Microaggressions, sense of belonging, and sexual identity development among LGBQ students: a moderation analysis

UNCG Author/Contributor (non-UNCG co-authors, if there are any, appear on document)
Zachary R. Blackmon (Creator)
The University of North Carolina at Greensboro (UNCG )
Web Site: http://library.uncg.edu/
Laura Gonzalez

Abstract: The difficulties that lesbian, gay, bisexual, and/or queer (LGBQ) students face on college campuses often keeps them from feeling safe. This lack of safety hinders them from resolving higher level needs, including a sense of belonging—defined as a “student’s perceived social support on campus, a feeling or sensation of connectedness, the experience of mattering or feeling cared about, accepted, respected, valued by, and important to the group . . . or others on campus . . .” (Strayhorn, 2012, p. 17). A specific challenge for LGBQ college students which has been linked to negative outcomes is the consistent exposure to heterosexism, such as microaggressions—defined as “the everyday verbal, nonverbal, and environmental slights, snubs, or insults, whether intentional or unintentional, that communicate hostile, derogatory, or negative messages to target persons based solely upon their marginalized group membership” (Sue, 2010a, p. 3). Microaggressions targeting LGBQ students’ sexual identity—defined as “a consistent, enduring self-recognition of the meanings that the sexual orientation and sexual behavior have for oneself” (Savin-Williams, 1989, p. 201)—can hinder both their overall and sexual identity development—defined as “the individual and social processes by which persons acknowledge and define their sexual needs, values, sexual orientation, preferences for sexual activities, modes of sexual expression, and characteristics of sexual partners” (Dillon et al., 2011, p. 657). Researchers have highlighted the harmful experience of microaggressions in higher education, specifically within residence halls, and targeting LGBQ students. Existing research focuses on the experiences of LGBQ students with microaggressions and the internalized influence of those experiences. Despite a growing interest in the prevalence of microaggressions, research examining the relationship between them and student outcomes is lacking. The purpose of this study was to determine the relationship between the perception of being targeted by sexual orientation microaggressions in the residential environment, sense of belonging, and individual sexual identity among LGBQ students. Environmentally, residence halls have been documented as influential spaces for student development and success, particularly for LGBQ students. Findings highlight the role of interpersonal and environmental microaggressions as negative predictors of sense of belonging. Additionally, in the current study sexual identity development was found not to moderate the relationship between microaggressions and sense of belonging. This study adds to the scholarship on these topics and overviews a connection between microaggressions and student outcomes, namely sense of belonging. The current study validated the Psychological Sense of University Membership scale for use in the United States. Future research is needed to (a) better understand the predictors associated with sense of belonging; (b) develop methods for categorizing LGBQ individuals based on sexual identity development; (c) critically examine the constructs of sexual identity and sense of belonging. In regards to practice in Student Affairs or Higher Education, the results of the current study indicate a need for education on the impact of microaggressions, for students, faculty, and staff. Lastly, the results of the study when paired with existing literature, call for a critical look at how higher education evaluates student involvement. By taking into account these considerations, institutions and scholars alike can help cultivate environments where all students, including those who identify as LGBQ, belong.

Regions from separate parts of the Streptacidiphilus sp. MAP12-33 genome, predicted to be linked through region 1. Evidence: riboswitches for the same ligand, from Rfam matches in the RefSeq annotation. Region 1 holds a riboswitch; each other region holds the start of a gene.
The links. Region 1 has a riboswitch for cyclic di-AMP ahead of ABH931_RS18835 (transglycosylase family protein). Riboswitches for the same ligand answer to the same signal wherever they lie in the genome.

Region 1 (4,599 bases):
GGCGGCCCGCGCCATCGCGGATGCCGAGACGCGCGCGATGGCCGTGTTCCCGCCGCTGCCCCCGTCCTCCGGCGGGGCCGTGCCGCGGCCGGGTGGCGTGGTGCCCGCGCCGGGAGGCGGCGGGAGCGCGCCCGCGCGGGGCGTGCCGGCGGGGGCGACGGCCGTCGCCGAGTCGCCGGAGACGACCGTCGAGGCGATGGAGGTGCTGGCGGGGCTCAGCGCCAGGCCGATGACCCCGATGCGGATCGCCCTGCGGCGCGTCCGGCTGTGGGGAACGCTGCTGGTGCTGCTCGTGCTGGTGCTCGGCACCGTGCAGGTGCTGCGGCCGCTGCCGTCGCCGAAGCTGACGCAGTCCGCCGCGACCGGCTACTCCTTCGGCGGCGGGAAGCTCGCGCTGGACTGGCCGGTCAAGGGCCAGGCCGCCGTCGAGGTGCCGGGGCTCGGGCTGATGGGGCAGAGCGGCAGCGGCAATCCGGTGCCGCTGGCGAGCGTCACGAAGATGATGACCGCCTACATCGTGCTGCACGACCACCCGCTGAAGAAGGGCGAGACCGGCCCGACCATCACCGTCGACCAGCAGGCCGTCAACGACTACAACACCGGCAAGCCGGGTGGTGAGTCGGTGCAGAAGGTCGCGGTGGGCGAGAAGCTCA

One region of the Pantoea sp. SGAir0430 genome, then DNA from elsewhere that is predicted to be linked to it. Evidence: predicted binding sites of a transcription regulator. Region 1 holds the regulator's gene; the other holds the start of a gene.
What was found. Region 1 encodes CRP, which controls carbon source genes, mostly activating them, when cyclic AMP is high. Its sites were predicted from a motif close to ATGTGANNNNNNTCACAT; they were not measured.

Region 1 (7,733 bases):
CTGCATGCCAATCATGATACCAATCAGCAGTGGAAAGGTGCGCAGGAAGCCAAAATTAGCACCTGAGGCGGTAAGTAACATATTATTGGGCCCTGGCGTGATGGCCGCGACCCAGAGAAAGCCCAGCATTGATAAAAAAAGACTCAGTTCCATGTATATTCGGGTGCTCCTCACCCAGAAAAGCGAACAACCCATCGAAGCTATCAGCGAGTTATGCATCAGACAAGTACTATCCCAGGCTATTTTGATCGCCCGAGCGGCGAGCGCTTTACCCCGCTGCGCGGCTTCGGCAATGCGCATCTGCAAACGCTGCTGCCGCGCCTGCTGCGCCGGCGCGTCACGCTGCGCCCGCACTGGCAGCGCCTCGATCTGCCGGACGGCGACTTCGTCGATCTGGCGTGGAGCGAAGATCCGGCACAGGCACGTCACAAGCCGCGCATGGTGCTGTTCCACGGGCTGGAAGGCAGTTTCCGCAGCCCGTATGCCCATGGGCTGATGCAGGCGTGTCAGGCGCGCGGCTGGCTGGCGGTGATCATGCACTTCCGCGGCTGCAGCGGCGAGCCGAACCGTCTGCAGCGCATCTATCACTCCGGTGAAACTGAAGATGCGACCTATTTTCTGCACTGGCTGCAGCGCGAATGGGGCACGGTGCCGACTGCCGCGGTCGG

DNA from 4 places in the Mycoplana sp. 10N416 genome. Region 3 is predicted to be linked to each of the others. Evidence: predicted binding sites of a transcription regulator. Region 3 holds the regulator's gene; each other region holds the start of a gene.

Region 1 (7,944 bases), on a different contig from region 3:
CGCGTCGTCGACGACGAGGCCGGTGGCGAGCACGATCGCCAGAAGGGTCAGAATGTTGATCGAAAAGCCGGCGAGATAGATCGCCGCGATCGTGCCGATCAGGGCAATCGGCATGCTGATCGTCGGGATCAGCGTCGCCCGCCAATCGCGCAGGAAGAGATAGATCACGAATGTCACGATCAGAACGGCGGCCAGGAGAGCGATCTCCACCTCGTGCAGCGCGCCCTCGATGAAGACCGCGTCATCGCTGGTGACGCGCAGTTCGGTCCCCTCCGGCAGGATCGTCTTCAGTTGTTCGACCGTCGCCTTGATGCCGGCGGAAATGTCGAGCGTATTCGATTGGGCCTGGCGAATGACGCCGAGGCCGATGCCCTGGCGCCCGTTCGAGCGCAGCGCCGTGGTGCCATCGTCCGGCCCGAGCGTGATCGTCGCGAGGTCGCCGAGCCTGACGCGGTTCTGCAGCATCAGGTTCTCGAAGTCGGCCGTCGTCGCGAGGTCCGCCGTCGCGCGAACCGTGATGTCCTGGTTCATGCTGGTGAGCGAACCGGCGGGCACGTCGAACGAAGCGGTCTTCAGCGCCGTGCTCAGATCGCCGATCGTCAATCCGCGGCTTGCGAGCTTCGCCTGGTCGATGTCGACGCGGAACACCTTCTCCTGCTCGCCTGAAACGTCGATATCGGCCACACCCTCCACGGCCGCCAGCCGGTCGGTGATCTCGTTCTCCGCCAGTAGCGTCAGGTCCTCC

Additional Information

Language: English
Date: 2018
Harassment, LGBQ, Microaggressions, Sense of Belonging, Sexual Identity, Sexual Identity Development
Sexual minority college students
Sexual minorities $x Identity
Belonging (Social psychology)

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